Here [in Anbar], the new Iraq looks like the old one, imbued with politics that might be familiar to Gertrude Bell, the British diplomat and adventurer who drew the country’s borders after World War I.
There is a saying heard these days in Anbar: “Everyone claims they have the love of Laila, but Laila loves none of them.” In other words, Laila gets to choose. The same might be said of the tribes, whose mantle everyone claims and which often demand a tidy sum for their support. Coddled and cultivated, the tribes are kingmakers. [continued…]
President Obama did not offer his patented poetry in his Inaugural Address. He did not add to his cache of quotations in Bartlett’s. He did not recreate J.F.K.’s inaugural, or Lincoln’s second, or F.D.R.’s first. The great orator was mainly at his best when taking shots at Bush and Cheney, who, in black hat and wheelchair, looked like the misbegotten spawn of the evil Mr. Potter in “It’s a Wonderful Life” and the Wicked Witch of the West.
Such was the judgment of many Washington drama critics. But there’s a reason that this speech was austere, not pretty. Form followed content. Obama wasn’t just rebuking the outgoing administration. He was delicately but unmistakably calling out the rest of us who went along for the ride as America swerved into the dangerous place we find ourselves now.
Feckless as it was for Bush to ask Americans to go shopping after 9/11, we all too enthusiastically followed his lead, whether we were wealthy, working-class or in between. We spent a decade feasting on easy money, don’t-pay-as-you-go consumerism and a metastasizing celebrity culture. We did so while a supposedly cost-free, off-the-books war, usually out of sight and out of mind, helped break the bank along with our nation’s spirit and reputation. [continued…]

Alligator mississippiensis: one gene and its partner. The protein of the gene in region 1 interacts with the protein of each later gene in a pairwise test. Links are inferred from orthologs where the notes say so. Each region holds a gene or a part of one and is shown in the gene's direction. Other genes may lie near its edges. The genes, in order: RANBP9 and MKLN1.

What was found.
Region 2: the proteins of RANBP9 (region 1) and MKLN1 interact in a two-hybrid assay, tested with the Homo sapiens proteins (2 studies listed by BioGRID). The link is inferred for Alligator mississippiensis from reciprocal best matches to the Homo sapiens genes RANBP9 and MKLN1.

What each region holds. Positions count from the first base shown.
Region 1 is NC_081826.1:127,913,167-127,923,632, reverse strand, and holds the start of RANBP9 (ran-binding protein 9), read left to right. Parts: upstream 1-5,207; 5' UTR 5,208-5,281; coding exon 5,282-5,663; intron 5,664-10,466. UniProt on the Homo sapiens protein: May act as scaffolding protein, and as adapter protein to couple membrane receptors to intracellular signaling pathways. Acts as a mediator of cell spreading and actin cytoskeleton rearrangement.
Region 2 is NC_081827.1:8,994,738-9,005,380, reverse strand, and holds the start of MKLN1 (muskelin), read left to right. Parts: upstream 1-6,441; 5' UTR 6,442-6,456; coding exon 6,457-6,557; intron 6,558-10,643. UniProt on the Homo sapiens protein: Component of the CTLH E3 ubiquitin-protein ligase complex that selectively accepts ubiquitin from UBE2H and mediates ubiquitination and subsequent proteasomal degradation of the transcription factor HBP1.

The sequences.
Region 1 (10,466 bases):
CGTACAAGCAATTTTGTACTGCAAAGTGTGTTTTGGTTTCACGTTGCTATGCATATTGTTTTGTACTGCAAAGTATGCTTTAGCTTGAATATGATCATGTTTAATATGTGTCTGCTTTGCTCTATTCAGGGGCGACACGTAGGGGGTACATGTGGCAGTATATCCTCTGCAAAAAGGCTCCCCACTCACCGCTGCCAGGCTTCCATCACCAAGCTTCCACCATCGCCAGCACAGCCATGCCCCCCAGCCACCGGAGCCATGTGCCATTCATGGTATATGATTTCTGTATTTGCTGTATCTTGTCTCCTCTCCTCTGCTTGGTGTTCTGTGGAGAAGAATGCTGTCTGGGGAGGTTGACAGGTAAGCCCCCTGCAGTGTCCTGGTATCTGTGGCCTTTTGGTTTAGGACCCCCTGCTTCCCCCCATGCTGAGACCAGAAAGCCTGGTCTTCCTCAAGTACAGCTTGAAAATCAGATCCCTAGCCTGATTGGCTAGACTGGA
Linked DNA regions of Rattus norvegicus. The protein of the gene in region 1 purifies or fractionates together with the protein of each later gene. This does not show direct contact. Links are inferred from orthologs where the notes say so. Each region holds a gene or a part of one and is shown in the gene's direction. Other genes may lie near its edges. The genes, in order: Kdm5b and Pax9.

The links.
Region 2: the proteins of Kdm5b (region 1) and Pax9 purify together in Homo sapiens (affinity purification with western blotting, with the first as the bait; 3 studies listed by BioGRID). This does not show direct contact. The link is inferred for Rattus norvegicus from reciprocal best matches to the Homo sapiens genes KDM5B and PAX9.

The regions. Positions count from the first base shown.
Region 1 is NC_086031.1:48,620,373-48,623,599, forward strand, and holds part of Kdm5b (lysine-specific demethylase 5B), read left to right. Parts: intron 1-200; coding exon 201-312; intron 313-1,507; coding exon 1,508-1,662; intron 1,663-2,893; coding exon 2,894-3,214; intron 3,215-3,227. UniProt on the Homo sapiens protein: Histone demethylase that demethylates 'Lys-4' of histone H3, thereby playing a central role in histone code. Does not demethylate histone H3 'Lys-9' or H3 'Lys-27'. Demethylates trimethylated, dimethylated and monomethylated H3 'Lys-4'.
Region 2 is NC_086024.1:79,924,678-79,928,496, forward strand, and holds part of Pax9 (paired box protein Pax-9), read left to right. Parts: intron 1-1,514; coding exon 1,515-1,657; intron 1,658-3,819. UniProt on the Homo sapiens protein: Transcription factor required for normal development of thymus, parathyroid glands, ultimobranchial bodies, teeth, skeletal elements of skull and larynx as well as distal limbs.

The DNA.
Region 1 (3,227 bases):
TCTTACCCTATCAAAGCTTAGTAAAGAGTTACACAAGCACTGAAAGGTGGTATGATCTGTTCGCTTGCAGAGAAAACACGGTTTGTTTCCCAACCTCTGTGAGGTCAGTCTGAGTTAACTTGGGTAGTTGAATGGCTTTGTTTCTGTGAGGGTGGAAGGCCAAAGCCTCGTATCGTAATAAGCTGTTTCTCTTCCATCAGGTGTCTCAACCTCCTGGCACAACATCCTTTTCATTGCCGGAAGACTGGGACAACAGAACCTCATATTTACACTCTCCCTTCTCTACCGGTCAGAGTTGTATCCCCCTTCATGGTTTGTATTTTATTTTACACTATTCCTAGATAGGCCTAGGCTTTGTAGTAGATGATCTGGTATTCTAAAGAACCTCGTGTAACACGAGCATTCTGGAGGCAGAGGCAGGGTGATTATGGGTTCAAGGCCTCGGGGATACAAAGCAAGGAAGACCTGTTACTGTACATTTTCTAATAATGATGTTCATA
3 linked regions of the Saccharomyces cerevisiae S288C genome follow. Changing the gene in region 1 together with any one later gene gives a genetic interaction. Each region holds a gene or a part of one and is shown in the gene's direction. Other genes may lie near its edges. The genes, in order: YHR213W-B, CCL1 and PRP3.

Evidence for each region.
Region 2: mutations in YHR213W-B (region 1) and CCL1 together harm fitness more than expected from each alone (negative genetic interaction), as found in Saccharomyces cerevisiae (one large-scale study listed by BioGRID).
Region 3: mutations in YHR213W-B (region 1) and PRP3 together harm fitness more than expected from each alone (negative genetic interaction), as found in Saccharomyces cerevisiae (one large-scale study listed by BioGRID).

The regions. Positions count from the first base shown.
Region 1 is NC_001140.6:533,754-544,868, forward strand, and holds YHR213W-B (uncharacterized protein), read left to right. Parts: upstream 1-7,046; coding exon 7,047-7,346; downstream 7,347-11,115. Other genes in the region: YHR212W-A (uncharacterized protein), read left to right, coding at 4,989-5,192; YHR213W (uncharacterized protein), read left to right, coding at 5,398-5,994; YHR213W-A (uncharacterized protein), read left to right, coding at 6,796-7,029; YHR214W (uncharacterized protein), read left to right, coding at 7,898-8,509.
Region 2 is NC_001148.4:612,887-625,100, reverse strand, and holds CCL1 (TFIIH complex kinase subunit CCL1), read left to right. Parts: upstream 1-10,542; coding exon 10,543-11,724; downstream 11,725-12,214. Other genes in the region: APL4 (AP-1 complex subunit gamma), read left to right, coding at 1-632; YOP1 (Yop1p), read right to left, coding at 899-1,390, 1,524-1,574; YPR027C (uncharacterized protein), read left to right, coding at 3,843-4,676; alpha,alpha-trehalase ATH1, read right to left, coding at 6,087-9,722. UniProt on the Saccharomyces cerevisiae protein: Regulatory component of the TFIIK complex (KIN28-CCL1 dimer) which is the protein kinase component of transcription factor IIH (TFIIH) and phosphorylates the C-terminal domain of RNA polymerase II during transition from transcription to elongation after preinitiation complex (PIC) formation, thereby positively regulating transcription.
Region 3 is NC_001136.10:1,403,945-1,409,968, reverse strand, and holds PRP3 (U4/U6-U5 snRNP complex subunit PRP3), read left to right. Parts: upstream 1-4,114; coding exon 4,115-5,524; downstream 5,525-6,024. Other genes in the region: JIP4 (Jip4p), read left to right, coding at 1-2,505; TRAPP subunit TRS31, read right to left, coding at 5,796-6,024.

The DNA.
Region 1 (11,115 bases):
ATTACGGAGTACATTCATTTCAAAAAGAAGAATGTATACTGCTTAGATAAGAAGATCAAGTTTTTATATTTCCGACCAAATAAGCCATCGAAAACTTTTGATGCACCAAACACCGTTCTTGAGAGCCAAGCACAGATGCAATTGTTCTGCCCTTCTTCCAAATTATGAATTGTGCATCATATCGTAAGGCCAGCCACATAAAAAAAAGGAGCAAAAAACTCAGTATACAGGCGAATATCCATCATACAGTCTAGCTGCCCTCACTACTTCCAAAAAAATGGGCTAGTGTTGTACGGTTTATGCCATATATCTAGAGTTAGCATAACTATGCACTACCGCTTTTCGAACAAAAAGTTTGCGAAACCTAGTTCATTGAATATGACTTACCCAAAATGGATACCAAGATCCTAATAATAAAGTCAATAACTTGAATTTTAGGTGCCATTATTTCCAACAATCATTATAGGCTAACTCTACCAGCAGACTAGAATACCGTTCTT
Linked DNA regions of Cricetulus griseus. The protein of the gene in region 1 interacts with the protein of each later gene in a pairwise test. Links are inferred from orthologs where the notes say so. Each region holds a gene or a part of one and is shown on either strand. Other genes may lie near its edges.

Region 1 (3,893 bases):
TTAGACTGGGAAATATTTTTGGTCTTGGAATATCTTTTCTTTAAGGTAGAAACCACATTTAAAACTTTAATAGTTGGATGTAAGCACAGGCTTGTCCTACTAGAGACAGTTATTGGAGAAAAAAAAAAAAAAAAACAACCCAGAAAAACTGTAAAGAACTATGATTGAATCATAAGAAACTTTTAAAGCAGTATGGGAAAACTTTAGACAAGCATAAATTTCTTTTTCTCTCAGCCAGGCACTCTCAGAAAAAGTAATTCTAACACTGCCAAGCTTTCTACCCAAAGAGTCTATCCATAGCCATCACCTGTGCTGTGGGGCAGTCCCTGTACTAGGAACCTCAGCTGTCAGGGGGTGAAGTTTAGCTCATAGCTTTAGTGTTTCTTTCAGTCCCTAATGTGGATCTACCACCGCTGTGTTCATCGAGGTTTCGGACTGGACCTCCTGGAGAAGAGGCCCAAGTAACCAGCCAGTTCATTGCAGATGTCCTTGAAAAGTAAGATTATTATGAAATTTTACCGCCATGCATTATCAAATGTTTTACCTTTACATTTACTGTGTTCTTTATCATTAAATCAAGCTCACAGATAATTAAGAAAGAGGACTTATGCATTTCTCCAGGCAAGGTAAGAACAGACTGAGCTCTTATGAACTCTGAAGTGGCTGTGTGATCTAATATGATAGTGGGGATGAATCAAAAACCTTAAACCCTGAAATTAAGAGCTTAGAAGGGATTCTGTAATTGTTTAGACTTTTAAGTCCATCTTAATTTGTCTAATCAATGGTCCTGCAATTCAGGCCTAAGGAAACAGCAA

Early this month, Barack Obama was meeting with the House speaker, Nancy Pelosi, and other lawmakers when Rahm Emanuel, his chief of staff, began nervously cracking a knuckle.
Mr. Obama then turned to complain to Mr. Emanuel about his noisy habit.
At which point, Mr. Emanuel held the offending knuckle up to Mr. Obama’s left ear and, like an annoying little brother, snapped off a few special cracks.
The episode, confirmed by Mr. Emanuel’s office, underscores some essential truths about Mr. Emanuel: He is brash, has a deep comfort level with his new boss, and has been ever-present at Mr. Obama’s side of late, in meetings, on podiums and in photographs. [continued…]